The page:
San Francisco, CA – A new sustainable water project at the Moscone Center will save as much as 15 million gallons of water annually, highlighting the City’s ongoing efforts to conserve and reuse water across San Francisco. The San Francisco Public Utilities Commission (SFPUC) and San Francisco Public Works are partnering on implementation of the water reuse system at the popular venue, which hosted a grand opening event last week to celebrate its recent expansion.
“The Moscone Convention Center represents San Francisco’s commitment to conservation and environmental sustainability,” said Mayor London Breed. “As the City continues to grow, we must do so in a way that both prepares for the effects of climate change and minimizes the use of the limited resources we have. I want to thank the SFPUC and Public Works for their efforts on this project.”
“San Francisco is changing the way we think about matching water supplies with the right use,” said SFPUC General Manager Harlan L. Kelly, Jr. “The expanded Moscone Convention Center will not only be the heart of San Francisco’s downtown, it will also be a model for innovation water conservation practices.”
The onsite non-potable water system at the Moscone Center will collect and treat up to 15 million gallons of foundation water, rainwater and condensate water to flush toilets at the convention center and to water trees and landscaping and clean the streets in the surrounding Yerba Buena neighborhood in San Francisco’s South of Market.
“The Moscone Center Expansion Project delivers results on environmental sustainability,” said Public Works Director Mohammed Nuru. “With an innovative approach and state-of-the-art design and equipment, we will capture millions of gallons of non-potable water to benefit the surrounding neighborhood and conserve drinking water to help make this one of the most environmentally friendly convention venues in the world.”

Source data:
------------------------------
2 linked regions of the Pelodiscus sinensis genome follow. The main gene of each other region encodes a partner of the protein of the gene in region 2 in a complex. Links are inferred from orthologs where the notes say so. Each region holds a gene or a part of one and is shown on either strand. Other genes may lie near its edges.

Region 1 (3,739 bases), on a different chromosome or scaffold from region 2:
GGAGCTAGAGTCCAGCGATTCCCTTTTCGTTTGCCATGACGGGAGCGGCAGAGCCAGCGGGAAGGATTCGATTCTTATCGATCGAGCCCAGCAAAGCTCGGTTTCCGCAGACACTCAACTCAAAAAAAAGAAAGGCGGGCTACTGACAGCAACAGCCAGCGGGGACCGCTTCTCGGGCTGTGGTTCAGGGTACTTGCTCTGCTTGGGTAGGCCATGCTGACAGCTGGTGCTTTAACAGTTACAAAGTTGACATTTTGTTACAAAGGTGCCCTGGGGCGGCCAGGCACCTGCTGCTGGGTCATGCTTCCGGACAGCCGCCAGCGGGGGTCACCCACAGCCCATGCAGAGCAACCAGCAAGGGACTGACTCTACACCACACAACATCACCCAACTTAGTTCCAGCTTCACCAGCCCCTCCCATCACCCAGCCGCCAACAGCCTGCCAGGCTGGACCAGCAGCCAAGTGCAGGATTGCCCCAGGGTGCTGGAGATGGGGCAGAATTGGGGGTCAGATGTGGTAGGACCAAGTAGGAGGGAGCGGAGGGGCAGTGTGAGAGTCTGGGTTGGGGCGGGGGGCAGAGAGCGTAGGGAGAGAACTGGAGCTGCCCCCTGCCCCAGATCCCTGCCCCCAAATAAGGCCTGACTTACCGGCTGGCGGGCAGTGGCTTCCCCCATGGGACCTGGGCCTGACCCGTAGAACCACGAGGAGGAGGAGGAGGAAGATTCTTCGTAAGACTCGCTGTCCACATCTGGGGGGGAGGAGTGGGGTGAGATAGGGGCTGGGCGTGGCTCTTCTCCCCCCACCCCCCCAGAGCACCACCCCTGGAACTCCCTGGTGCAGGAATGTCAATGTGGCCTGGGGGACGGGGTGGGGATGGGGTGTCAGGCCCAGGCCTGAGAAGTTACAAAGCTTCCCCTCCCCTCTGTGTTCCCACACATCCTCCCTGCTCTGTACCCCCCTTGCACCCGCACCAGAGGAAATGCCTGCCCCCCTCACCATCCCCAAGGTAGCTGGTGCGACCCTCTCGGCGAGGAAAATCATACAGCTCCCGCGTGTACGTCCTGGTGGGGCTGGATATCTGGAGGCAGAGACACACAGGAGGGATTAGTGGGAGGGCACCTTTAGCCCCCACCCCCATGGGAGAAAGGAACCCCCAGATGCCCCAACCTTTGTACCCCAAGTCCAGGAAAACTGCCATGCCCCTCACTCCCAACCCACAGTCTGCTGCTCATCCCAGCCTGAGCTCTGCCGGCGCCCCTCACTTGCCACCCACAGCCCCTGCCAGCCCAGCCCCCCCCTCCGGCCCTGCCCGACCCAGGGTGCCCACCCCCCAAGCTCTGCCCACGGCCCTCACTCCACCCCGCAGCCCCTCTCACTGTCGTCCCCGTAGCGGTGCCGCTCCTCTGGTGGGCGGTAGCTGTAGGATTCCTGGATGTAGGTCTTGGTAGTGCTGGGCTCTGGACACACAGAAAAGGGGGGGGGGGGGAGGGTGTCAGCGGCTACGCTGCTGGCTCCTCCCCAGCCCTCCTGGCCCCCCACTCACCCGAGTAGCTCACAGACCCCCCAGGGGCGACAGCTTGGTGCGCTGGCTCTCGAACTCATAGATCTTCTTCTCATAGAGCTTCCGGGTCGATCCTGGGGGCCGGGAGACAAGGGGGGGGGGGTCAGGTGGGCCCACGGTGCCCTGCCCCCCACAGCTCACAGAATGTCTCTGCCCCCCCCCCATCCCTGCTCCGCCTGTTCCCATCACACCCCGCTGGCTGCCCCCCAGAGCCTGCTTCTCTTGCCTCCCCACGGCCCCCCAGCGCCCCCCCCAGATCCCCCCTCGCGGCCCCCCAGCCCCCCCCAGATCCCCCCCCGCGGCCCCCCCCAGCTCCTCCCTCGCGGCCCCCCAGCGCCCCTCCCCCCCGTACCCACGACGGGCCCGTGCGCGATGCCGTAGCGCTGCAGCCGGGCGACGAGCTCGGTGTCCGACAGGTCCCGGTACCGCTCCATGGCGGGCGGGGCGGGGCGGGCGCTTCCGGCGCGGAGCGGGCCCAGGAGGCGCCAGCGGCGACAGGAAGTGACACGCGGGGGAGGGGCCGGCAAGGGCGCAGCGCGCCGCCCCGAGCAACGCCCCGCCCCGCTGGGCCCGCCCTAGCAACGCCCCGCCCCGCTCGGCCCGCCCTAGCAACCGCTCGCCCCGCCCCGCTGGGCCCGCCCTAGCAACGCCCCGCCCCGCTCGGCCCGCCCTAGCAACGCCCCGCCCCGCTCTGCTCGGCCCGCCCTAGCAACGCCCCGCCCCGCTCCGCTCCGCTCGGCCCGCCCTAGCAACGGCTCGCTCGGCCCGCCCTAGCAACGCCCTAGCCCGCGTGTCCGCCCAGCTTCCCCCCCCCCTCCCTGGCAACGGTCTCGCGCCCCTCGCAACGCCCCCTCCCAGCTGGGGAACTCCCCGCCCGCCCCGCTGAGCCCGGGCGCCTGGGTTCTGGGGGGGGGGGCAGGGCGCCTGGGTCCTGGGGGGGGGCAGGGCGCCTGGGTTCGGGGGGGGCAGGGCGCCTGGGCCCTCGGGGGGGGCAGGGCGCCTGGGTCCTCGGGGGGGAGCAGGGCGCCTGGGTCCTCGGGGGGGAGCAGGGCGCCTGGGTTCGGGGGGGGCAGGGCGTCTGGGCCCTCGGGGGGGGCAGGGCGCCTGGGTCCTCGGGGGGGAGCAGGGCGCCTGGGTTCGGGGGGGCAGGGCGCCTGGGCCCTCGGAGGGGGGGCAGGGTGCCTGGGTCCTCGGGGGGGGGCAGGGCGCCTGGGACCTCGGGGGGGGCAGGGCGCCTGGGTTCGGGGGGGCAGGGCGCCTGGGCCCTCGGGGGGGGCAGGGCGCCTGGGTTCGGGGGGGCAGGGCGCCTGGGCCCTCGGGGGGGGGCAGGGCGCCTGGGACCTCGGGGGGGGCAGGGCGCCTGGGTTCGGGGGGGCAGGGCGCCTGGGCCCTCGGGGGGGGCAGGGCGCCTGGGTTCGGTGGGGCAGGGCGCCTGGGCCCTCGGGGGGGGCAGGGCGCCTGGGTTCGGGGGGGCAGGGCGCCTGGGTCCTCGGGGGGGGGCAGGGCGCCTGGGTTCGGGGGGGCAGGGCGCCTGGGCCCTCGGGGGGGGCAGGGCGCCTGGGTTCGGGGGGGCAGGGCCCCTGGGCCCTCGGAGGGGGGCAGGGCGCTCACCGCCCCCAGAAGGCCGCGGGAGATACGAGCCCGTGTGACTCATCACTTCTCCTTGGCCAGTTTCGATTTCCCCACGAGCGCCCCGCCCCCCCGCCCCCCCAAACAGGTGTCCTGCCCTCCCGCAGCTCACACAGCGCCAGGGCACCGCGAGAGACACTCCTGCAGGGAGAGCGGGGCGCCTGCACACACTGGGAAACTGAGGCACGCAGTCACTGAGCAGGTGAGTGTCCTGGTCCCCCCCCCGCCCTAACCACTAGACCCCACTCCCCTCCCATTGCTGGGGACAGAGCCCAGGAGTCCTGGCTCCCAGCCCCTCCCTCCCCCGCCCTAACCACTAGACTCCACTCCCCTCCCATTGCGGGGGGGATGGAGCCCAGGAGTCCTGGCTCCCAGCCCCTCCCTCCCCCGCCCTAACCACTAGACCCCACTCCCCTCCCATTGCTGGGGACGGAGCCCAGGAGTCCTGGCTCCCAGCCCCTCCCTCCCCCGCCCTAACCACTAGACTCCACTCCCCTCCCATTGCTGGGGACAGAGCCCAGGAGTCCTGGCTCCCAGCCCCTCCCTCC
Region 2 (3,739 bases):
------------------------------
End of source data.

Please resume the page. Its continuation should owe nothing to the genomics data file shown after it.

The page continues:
“San Francisco is known as a city that leads the way in sustainability and innovation,” said Joe D’Alessandro, president and CEO of San Francisco Travel, the destination marketing organization for the city and the region. “The water reuse system that has been developed for the expansion of the Moscone Center is further proof that ‘green’ is deeply ingrained in this city’s DNA.”
The onsite water system at Moscone Center is permitted through San Francisco’s Non-potable Water Program. The program allows buildings to collect, treat and use alternate water sources for non-potable applications and is regulated by the San Francisco Department of Public Health-Environmental Health. Requirements for ongoing water quality monitoring and reporting are a part of the permitting process, in order to be protective of public health.
The City’s Convention Facilities Department owns and operates the new water treatment and reuse system. The SFPUC provided partial funding through the Non-potable Grant Program.
San Francisco Public Works, in conjunction with San Francisco’s Convention Facilities Department and the San Francisco Tourism Improvement District Management Corporation (SFTID), developed the $551 million expansion to Moscone Center, which features more than 500,000 square feet of contiguous exhibition space, nearly 50,000 square feet of column-free ballroom space with terraces offering city views, 82 state-of-the-art flexible meeting rooms, more than 25,000 square feet of secure outdoor spaces and improvements to the public realm to make the neighborhood safer, more beautiful and more inviting.
The SFPUC is committed to exploring innovative practices to conserve water and diversify its sources. According to the agency’s annual water resources report, conservation programs and services offered by the SFPUC will result in savings of more than 500 million gallons of water over the next 30 years. Additionally, the SFPUC worked with State Senator Scott Wiener on legislation that will expand water recycling efforts by developing statewide quality standards for onsite non-potable water systems. Last year, the SFPUC partnered with Salesforce on the largest on-site water recycling system in a commercial high-rise building in the United States.